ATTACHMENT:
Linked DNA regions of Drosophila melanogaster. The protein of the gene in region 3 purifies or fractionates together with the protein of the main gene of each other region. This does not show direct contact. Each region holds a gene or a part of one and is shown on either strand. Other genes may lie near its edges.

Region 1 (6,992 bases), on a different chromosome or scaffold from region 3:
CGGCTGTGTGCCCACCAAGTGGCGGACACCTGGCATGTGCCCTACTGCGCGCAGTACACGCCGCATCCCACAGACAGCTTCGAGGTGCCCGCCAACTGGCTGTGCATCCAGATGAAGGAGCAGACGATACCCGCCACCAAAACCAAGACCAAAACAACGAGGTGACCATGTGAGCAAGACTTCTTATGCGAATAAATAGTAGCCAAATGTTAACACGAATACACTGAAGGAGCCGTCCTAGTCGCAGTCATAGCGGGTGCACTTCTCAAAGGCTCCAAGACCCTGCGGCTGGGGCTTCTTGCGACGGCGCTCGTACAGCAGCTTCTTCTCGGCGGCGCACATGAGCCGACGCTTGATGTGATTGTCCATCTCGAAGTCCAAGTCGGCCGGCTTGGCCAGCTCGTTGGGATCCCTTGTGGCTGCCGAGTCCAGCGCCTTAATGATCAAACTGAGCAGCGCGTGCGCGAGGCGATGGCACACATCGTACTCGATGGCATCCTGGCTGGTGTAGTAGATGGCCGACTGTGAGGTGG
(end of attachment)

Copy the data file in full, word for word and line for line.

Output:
Linked DNA regions of Drosophila melanogaster. The protein of the gene in region 3 purifies or fractionates together with the protein of the main gene of each other region. This does not show direct contact. Each region holds a gene or a part of one and is shown on either strand. Other genes may lie near its edges.

Region 1 (6,992 bases), on a different chromosome or scaffold from region 3:
CGGCTGTGTGCCCACCAAGTGGCGGACACCTGGCATGTGCCCTACTGCGCGCAGTACACGCCGCATCCCACAGACAGCTTCGAGGTGCCCGCCAACTGGCTGTGCATCCAGATGAAGGAGCAGACGATACCCGCCACCAAAACCAAGACCAAAACAACGAGGTGACCATGTGAGCAAGACTTCTTATGCGAATAAATAGTAGCCAAATGTTAACACGAATACACTGAAGGAGCCGTCCTAGTCGCAGTCATAGCGGGTGCACTTCTCAAAGGCTCCAAGACCCTGCGGCTGGGGCTTCTTGCGACGGCGCTCGTACAGCAGCTTCTTCTCGGCGGCGCACATGAGCCGACGCTTGATGTGATTGTCCATCTCGAAGTCCAAGTCGGCCGGCTTGGCCAGCTCGTTGGGATCCCTTGTGGCTGCCGAGTCCAGCGCCTTAATGATCAAACTGAGCAGCGCGTGCGCGAGGCGATGGCACACATCGTACTCGATGGCATCCTGGCTGGTGTAGTAGATGGCCGACTGTGAGGTGG